SD: Perhaps implicit here is the assumption that all US-based “diasporas” (South Asian, Middle Eastern, African, etc.) are either all the same thing or that they lie on a seamless continuum with their purported area studies categories. In a sense, the shadow of American Studies and “identity studies” looms large not just upon area studies, but across all disciplines in the social sciences and humanities. One way to move beyond area studies may be to move beyond the very idea of centering. I agree with Wendell’s critique that “African studies in the US does not correspond to the debates and concerns of scholars on the continent,” and I think that it could extend, at least partially, to the case of South Asian Studies.
KW: Tensions between Black/Africana Studies and African Studies have led to heated debates over the politics of knowledge production on Africa in the American academy. Africanist scholars have been accused of obscuring the Cold War politics that shaped the discipline, suppressing alternate intellectual genealogies and approaches to the study of Africa, and relegating black and African scholars to marginal or secondary roles. Scholars of the Atlantic world and African diaspora, on the other hand, have been accused of failing to seriously engage with the continent, ignoring the coevality between Africa and its Diaspora, and reading “everything” through the lens of American race relations. Studying Africa through a Pan-Africanist lens offers an alternative to the area studies paradigm that is coming under increasing question within the American academy. To what extent it will be more fully embraced will depend on numerous factors (including the institutional culture of specific universities). As Wendell points out, a Pan-Africanist approach that centers the concerns of scholars on the continent has much to offer. However, making that a reality (especially given the global structures of power that determine the flow of resources to and across universities) will prove far from simple. Yet another task for scholars will be to center Africa within global studies and the study of world history.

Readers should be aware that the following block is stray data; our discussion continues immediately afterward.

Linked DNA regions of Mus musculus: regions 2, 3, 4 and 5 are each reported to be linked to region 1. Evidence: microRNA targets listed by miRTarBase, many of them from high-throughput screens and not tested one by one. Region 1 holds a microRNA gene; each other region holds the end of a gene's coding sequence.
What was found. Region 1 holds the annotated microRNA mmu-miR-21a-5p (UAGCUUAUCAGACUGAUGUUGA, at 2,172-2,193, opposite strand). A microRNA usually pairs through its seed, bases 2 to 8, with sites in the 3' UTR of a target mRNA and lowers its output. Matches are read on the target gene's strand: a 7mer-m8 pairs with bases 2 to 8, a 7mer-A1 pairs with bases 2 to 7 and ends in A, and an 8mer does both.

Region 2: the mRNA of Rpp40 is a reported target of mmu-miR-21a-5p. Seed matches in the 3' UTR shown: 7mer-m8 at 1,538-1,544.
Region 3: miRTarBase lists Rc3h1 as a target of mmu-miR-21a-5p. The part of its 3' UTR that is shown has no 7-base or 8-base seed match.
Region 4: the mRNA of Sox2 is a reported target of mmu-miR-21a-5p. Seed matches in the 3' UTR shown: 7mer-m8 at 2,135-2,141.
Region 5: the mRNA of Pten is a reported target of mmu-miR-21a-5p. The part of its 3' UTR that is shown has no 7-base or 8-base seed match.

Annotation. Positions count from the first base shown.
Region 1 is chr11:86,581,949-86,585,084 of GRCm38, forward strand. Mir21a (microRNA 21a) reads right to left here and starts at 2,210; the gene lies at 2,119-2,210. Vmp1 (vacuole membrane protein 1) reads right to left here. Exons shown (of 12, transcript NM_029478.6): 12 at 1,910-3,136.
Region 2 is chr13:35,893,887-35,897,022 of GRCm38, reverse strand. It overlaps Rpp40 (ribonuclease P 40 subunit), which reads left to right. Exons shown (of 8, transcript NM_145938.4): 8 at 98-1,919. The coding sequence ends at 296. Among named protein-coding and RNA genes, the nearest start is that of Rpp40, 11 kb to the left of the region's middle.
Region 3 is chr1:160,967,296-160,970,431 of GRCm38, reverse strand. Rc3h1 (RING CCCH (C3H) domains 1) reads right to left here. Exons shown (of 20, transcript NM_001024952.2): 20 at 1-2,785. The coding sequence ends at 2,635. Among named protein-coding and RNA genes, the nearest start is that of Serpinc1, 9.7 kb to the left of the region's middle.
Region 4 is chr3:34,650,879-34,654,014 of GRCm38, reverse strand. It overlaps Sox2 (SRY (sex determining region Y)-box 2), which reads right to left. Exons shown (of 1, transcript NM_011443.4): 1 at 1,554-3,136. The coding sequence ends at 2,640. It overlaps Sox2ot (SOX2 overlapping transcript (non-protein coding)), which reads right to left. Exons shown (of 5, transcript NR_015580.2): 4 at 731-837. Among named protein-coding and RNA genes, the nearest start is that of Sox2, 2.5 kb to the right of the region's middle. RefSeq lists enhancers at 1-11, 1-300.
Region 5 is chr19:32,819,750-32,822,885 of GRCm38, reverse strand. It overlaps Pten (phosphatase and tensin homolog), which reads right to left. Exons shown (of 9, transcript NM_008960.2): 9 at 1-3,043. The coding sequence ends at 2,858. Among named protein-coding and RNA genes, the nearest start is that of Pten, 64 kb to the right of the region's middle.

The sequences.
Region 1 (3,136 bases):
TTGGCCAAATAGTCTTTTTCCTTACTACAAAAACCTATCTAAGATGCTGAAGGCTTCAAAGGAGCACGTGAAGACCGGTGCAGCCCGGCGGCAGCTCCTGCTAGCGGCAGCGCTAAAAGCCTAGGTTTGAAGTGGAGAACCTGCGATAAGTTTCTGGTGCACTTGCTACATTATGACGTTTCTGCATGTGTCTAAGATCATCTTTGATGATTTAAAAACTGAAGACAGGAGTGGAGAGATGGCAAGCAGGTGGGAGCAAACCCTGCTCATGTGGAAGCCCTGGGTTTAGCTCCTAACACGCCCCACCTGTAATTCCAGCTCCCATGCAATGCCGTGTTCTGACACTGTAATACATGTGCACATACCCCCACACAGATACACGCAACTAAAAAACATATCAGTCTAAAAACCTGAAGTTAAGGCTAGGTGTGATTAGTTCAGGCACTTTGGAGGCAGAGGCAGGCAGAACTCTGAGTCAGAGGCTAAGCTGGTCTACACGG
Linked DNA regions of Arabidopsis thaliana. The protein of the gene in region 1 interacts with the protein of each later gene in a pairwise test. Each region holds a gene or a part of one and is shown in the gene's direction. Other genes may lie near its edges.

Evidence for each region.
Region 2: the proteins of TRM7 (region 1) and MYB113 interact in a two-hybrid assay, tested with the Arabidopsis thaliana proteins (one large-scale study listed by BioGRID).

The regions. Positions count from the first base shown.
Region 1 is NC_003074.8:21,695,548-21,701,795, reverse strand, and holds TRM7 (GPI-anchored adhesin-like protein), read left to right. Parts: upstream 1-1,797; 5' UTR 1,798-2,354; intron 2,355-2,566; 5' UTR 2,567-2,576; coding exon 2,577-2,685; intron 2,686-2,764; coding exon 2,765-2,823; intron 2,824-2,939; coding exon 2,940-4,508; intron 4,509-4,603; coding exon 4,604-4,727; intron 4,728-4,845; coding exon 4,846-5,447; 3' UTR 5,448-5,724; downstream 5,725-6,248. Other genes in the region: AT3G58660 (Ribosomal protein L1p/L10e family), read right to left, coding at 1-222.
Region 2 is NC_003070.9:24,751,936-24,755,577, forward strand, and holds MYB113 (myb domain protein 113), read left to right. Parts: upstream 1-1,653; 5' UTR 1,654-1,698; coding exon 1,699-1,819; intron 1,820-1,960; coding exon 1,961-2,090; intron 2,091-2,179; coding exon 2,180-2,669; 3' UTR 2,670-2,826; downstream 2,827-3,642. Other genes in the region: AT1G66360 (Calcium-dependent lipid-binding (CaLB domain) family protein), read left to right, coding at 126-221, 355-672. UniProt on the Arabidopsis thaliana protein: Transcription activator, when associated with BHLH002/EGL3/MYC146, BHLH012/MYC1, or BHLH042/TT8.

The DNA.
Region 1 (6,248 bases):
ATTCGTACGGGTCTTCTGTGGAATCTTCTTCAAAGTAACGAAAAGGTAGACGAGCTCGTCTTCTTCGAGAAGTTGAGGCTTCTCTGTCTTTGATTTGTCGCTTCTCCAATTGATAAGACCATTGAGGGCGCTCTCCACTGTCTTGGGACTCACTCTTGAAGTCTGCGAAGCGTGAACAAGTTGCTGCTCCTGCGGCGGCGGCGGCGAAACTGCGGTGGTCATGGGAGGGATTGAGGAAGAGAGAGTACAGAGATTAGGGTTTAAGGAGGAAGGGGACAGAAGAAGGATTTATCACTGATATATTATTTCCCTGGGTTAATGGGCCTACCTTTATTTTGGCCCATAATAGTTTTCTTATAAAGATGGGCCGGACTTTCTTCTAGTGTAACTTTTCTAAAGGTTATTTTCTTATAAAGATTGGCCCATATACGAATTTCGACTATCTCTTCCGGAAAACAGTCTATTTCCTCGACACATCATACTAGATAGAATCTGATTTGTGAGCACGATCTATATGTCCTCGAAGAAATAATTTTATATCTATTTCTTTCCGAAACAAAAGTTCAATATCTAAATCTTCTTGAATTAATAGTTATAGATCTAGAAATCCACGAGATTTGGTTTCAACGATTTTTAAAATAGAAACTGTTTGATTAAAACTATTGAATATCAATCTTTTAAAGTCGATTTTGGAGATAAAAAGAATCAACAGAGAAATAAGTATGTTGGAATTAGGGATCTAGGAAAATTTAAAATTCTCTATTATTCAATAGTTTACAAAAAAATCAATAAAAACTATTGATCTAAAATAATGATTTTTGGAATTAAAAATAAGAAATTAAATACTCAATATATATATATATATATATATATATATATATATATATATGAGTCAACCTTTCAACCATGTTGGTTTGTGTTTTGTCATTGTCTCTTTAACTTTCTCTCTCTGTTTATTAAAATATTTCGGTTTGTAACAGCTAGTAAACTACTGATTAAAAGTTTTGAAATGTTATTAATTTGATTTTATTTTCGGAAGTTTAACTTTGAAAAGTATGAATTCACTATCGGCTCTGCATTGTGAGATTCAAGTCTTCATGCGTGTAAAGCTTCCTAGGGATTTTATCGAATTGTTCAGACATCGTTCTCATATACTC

SD: How transferable are our reading practices within and across these three geographic zones?
KW: At Stanford (where I was trained in modern African history), I also did a secondary field in modern South Asian history and postcolonial thought. Reading the work of Subaltern Studies scholars (and their interlocutors) had a particularly profound effect on my thinking. Many of the methods these scholars had developed for reading and approaching the archive were highly applicable to my own work on colonial East Africa. Hence, I do think that our reading practices are often transferable. I also think that many of our reading practices have much to offer students of other geographic regions, including Europe and the United States. Perhaps one way to think beyond the limits of area studies is to consider the types of sources and methodologies that cut across our different disciplines and regions of study. Could one possible post-disciplinary, post-area studies model entail training graduate students in particular methodologies and reading practices (rather than specific geographic zones)?
AY: My training as a historian began in the African history program at Princeton, a program with strong ties to the Department of Near Eastern Studies. Many of the concepts I took for granted there were challenged when I became a member of the Africana Studies Department at the University of Pennsylvania, and they continue to be challenged in my role as Director of Africana Studies here at Drexel University. The discontinuities between these two intellectual projects (African and Africana) have highlighted to me the different possible meanings of Africa when it is combined with different geographies. Does the history or anthropology of Sudan look different if one arrives from Amman, Dubai, Cairo or Nairobi, Kampala or Accra? Do certain regions/time periods of the African past simply fit in better with the methodologies of Islamic Studies versus Diaspora Studies? What would happen if we simply enlarged the canvas? I have always been intrigued by Columbia University’s attempt to combine the study of the Middle East, South Asia, and Africa (MESAAS), and I’m curious about what the additional study of the Americas or Europe, for examples, might offer such a program. Which comparisons are we privileging? Which ones are we silencing/neglecting? One solution to this problem would appear to be the turn toward the global. Yet how many times has the turn toward the global resulted in a familiar universal-historical narrative which banalizes and/or erases the histories of entire continents?